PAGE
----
Re: Approximate Zero Times A Symbol

*To*: mathgroup at smc.vnet.net*Subject*: [mg127113] Re: Approximate Zero Times A Symbol*From*: Richard Fateman <fateman at cs.berkeley.edu>*Date*: Sun, 1 Jul 2012 02:06:48 -0400 (EDT)*Delivered-to*: l-mathgroup@mail-archive0.wolfram.com*References*: <201206270811.EAA18698@smc.vnet.net> <19783652.3140.1340794328091.JavaMail.root@m06> <jsh3a9$sir$1@smc.vnet.net>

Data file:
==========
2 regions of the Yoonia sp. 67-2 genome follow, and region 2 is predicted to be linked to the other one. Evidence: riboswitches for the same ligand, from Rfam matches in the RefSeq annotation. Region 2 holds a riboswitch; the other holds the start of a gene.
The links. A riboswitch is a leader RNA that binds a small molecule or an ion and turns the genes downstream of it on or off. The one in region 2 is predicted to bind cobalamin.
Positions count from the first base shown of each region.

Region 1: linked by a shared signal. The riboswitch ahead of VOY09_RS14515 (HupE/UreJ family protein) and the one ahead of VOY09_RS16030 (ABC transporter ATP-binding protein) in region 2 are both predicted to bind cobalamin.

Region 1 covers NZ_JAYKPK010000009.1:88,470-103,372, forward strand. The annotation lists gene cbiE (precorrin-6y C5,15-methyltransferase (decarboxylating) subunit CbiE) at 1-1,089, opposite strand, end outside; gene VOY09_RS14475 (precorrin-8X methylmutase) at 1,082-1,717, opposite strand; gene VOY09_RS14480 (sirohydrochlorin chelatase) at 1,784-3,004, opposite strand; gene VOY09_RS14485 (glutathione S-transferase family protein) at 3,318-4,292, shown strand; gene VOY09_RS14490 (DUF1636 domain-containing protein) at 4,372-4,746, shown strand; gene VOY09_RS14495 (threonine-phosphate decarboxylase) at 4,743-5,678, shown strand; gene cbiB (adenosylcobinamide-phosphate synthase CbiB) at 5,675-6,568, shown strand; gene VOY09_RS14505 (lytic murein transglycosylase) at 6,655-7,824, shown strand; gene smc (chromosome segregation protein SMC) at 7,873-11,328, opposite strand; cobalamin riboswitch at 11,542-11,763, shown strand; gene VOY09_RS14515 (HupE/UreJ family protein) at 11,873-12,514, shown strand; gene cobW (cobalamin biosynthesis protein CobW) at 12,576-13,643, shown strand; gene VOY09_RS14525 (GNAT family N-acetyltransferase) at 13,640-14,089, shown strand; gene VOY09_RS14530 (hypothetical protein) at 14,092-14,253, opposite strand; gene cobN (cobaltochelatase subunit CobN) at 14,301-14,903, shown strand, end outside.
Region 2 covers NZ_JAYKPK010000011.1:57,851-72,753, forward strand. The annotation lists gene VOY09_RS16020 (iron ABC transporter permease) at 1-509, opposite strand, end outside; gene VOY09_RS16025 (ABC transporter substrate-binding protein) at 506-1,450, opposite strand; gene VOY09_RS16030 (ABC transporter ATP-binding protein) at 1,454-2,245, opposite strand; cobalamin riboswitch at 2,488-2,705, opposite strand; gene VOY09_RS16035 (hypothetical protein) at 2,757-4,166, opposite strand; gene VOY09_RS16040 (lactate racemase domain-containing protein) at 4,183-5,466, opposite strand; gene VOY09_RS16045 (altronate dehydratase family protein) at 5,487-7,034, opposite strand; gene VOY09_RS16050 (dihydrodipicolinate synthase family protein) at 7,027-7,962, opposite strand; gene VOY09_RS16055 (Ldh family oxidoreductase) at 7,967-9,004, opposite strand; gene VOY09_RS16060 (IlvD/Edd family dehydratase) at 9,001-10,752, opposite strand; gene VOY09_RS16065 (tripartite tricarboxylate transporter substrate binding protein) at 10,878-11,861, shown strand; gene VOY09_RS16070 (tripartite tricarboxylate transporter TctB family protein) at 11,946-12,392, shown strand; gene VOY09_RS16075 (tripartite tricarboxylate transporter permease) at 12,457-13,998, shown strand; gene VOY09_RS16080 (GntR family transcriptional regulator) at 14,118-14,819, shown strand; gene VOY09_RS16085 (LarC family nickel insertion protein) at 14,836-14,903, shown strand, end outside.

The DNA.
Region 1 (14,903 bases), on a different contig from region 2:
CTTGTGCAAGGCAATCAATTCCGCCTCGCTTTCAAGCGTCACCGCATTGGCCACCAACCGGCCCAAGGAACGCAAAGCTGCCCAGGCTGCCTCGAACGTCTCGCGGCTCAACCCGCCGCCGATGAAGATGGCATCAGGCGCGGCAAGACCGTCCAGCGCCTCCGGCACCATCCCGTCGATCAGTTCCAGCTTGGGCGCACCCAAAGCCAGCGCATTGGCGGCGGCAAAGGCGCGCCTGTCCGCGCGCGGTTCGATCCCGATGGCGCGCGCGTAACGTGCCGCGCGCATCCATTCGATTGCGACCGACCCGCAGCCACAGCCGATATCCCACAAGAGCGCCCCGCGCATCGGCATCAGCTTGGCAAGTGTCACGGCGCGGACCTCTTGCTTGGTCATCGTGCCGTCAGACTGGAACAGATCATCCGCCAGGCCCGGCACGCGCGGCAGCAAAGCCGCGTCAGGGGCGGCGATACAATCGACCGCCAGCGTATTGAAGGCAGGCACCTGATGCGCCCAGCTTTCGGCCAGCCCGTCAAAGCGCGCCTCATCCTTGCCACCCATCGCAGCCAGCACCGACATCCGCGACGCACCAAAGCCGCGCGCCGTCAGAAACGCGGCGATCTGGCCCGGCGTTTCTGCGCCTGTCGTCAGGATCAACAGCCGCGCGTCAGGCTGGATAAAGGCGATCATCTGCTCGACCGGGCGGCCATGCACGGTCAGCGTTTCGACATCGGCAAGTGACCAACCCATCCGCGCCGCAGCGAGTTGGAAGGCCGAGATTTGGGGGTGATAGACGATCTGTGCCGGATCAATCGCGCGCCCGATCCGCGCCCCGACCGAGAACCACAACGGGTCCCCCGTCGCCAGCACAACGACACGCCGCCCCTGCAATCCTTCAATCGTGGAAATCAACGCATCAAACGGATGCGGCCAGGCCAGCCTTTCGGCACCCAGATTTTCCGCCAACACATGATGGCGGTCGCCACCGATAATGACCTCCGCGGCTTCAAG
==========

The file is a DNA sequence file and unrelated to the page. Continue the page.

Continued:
On 6/28/2012 1:06 AM, djmpark wrote: .... The symbol x has a meaning, as one of > the basic elements of the algebra, that the scalar 0.0 does not have. Using > 0.0 x -> 0.0 changes the mathematical meaning of the expression. > This is certainly a useful discussion point. If x is "inches" then 0.0 * x still has a dimension (inches). If x is a vector, there is possibly a distinction worth drawing between a zero vector and a scalar. Etc. On the other hand, 0.0 in Mathematica means something other than mathematical zero in various versions of Mathematica. Though who can tell about the future. Try this. h = 0.50000000000000000000000 Do[ h = 2*h - h}, {i, 1, 50}] h One might think that h, being 0. would have the property that h*x would be 0. Also that h+1 would be 1. But you would be wrong. In the version 8 Mathematica, numbers like that 0. are displayed in a pink box, but of course there is no requirement that you print the result, and if you utter If[h==0,yes,no] the answer is "yes". So for programs it might as well be 0 if it is equal to 0. Aside: The pink box is not quite the right size. Too small. My suggestion (and implementation) was to display numbers with no significant digits in red. http://forums.wolfram.com/mathgroup/archive/2010/Jan/msg00897.html I should have patented it :)